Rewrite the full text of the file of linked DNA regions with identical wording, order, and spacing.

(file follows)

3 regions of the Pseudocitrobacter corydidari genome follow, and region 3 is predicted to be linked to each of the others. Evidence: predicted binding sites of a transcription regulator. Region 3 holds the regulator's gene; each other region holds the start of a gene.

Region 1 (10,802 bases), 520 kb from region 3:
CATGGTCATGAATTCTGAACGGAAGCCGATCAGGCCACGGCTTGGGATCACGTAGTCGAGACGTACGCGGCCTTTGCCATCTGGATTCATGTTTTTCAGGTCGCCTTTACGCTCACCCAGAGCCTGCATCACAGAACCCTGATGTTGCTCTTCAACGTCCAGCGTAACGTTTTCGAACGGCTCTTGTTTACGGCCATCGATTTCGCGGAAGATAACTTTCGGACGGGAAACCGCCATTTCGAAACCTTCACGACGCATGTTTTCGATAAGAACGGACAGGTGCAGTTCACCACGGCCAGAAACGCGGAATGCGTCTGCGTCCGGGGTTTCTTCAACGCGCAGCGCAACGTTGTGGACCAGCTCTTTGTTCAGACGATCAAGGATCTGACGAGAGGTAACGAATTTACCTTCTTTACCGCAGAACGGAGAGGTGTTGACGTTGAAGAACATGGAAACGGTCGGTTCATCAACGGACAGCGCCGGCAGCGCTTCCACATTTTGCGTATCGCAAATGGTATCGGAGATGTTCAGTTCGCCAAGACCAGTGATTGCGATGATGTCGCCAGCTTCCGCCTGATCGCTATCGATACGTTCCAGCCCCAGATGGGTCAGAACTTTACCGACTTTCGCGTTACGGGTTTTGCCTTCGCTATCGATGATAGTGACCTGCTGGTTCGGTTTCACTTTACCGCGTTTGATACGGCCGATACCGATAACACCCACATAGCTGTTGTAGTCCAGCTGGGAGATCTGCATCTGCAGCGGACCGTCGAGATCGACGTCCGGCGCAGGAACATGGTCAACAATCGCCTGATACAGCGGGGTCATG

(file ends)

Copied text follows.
3 regions of the Pseudocitrobacter corydidari genome follow, and region 3 is predicted to be linked to each of the others. Evidence: predicted binding sites of a transcription regulator. Region 3 holds the regulator's gene; each other region holds the start of a gene.

Region 1 (10,802 bases), 520 kb from region 3:
CATGGTCATGAATTCTGAACGGAAGCCGATCAGGCCACGGCTTGGGATCACGTAGTCGAGACGTACGCGGCCTTTGCCATCTGGATTCATGTTTTTCAGGTCGCCTTTACGCTCACCCAGAGCCTGCATCACAGAACCCTGATGTTGCTCTTCAACGTCCAGCGTAACGTTTTCGAACGGCTCTTGTTTACGGCCATCGATTTCGCGGAAGATAACTTTCGGACGGGAAACCGCCATTTCGAAACCTTCACGACGCATGTTTTCGATAAGAACGGACAGGTGCAGTTCACCACGGCCAGAAACGCGGAATGCGTCTGCGTCCGGGGTTTCTTCAACGCGCAGCGCAACGTTGTGGACCAGCTCTTTGTTCAGACGATCAAGGATCTGACGAGAGGTAACGAATTTACCTTCTTTACCGCAGAACGGAGAGGTGTTGACGTTGAAGAACATGGAAACGGTCGGTTCATCAACGGACAGCGCCGGCAGCGCTTCCACATTTTGCGTATCGCAAATGGTATCGGAGATGTTCAGTTCGCCAAGACCAGTGATTGCGATGATGTCGCCAGCTTCCGCCTGATCGCTATCGATACGTTCCAGCCCCAGATGGGTCAGAACTTTACCGACTTTCGCGTTACGGGTTTTGCCTTCGCTATCGATGATAGTGACCTGCTGGTTCGGTTTCACTTTACCGCGTTTGATACGGCCGATACCGATAACACCCACATAGCTGTTGTAGTCCAGCTGGGAGATCTGCATCTGCAGCGGACCGTCGAGATCGACGTCCGGCGCAGGAACATGGTCAACAATCGCCTGATACAGCGGGGTCATG